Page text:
An international operation coordinated by INTERPOL has laid bare the vast scale of drug trafficking with the seizure of illicit narcotics and precursor chemicals worth more than USD 717,000,000 and the arrest of 1,333 suspects worldwide.
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Operation Lionfish V (23 June - 31 July) targeted the trafficking of illicit drugs along air, land and maritime routes in 22 countries worldwide via a coordinated cross-border approach, with more than 291 tonnes of precursor chemicals and 35.5 tonnes of narcotics seized.
While traditional drugs like cocaine and cannabis continue to represent a significant share of the illicit drugs market, the operation underscored the rise in the production and sale of synthetic drugs such as methamphetamine, Captagon and ketamine.
Precursor chemicals are especially valuable to criminal organizations because they allow them to produce an endless supply of synthetic drugs with a very high profit margin. The production of synthetic drugs does not rely on environmental or external factors like cocaine and heroin and can be manufactured in urban settings close to major transportation hubs.
During the five-week operation authorities recovered 1.8 tonnes of ketamine, 683 kg of methamphetamine and 581 kg of Captagon.
Significant seizures also included:
20.2 tonnes of cocaine
11.7 tonnes of cannabis
158 kg of heroin
65,100 tablets and 48 kg of Tramadol
9,500,000 pseudoephedrine tablets used to manufacture methamphetamine
dozens of firearms, rockets and explosives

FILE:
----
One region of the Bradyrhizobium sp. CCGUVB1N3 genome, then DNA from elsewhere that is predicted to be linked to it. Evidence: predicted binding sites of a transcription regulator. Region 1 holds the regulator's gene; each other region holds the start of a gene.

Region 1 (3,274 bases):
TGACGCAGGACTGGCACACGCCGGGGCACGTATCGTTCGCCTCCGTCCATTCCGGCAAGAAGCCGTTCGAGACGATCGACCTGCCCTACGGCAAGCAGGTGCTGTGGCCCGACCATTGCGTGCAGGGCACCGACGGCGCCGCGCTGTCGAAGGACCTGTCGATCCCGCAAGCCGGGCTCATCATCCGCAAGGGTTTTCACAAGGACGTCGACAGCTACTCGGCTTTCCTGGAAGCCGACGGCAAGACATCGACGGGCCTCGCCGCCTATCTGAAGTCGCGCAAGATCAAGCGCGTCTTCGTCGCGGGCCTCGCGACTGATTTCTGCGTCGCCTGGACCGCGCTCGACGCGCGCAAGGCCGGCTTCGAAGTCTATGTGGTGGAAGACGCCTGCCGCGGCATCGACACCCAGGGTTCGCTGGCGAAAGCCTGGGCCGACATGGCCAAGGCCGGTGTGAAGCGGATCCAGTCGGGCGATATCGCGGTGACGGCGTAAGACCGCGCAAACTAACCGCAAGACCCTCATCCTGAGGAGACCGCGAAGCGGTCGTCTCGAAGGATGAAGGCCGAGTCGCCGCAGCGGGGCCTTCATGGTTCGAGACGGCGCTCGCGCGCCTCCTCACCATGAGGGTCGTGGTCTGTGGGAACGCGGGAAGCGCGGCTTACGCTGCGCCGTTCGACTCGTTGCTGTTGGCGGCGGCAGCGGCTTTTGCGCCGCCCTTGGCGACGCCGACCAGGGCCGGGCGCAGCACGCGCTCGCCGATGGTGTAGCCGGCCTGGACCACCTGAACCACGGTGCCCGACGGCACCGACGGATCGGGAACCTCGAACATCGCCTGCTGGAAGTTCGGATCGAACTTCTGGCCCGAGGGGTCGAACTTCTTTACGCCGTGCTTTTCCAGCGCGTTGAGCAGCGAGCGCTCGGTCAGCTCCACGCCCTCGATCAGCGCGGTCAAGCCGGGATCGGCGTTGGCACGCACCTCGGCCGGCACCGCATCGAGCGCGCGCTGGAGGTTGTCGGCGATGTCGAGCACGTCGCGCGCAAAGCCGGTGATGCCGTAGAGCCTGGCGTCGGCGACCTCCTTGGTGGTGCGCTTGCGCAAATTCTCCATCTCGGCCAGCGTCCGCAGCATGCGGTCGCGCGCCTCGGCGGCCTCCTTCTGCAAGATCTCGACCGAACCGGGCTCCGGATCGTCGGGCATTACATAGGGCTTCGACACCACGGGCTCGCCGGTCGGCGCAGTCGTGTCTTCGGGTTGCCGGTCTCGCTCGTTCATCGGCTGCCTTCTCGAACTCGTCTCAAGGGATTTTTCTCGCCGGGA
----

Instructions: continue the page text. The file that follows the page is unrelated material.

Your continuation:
A clandestine super-lab capable of producing thousands of kilograms of ketamine was dismantled in Cambodia, where police arrested an individual wanted internationally on an INTERPOL Red Notice for alleged transnational drug smuggling offences.
The 1,333 arrests made during the operation include 25 different nationalities, further highlighting how drug trafficking is a global problem which requires a global response.
Indian authorities made the largest single seizure of heroin during the operation after 75.3 kg of the drug were intercepted in the Port of Mundra.
In a statement, India’s Central Bureau of Investigation (CBI) underlined how the country’s National Central Bureau for INTERPOL coordinated with law enforcement agencies globally, for concerted action against drug networks with international linkages, with a view to disrupt, dismantle and degrade illicit drug networks.
The operation showed that traffickers use various types of transport modes to smuggle their narcotics including containerized maritime cargo, air couriers, postal/express mail services, commercial vehicles, GOFAST vessels and small aircraft.
During the operation, INTERPOL’s Criminal Networks and Drugs unit coordinated operational meetings to facilitate the exchange of information via INTERPOL’s I-24/7 secure global communications channel between participating countries.
INTERPOL successfully deployed its Relief database during the operation, a forensic capability which is capable of linking global drug seizures together. It resulted in the positive match of two prior drug seizures in Brazil and Germany.
“Criminal groups operate like a global fortune 500 company. They seek to maximize profits, minimize risk, diversify their holdings and look for emerging markets,” said INTERPOL Secretary General Jürgen Stock.
Lionfish was carried out under the umbrella of Project AMEAP (Africa, Middle East, Asia Pacific), a multi-year project targeting drug trafficking funded by the INTERPOL Foundation for a Safer World.
The publication of several INTERPOL Purple Notices on the modus operandi of crime networks is further anticipated as a result of the operation.
Participating countries: Australia, Bahrain, Brazil, Cambodia, Colombia, India, Indonesia, Iraq, Japan, Jordan, Malaysia, Maldives, Morocco, Nigeria, Oman, Philippines, Qatar, Sri Lanka, Syria, Thailand, Türkiye and UAE. ■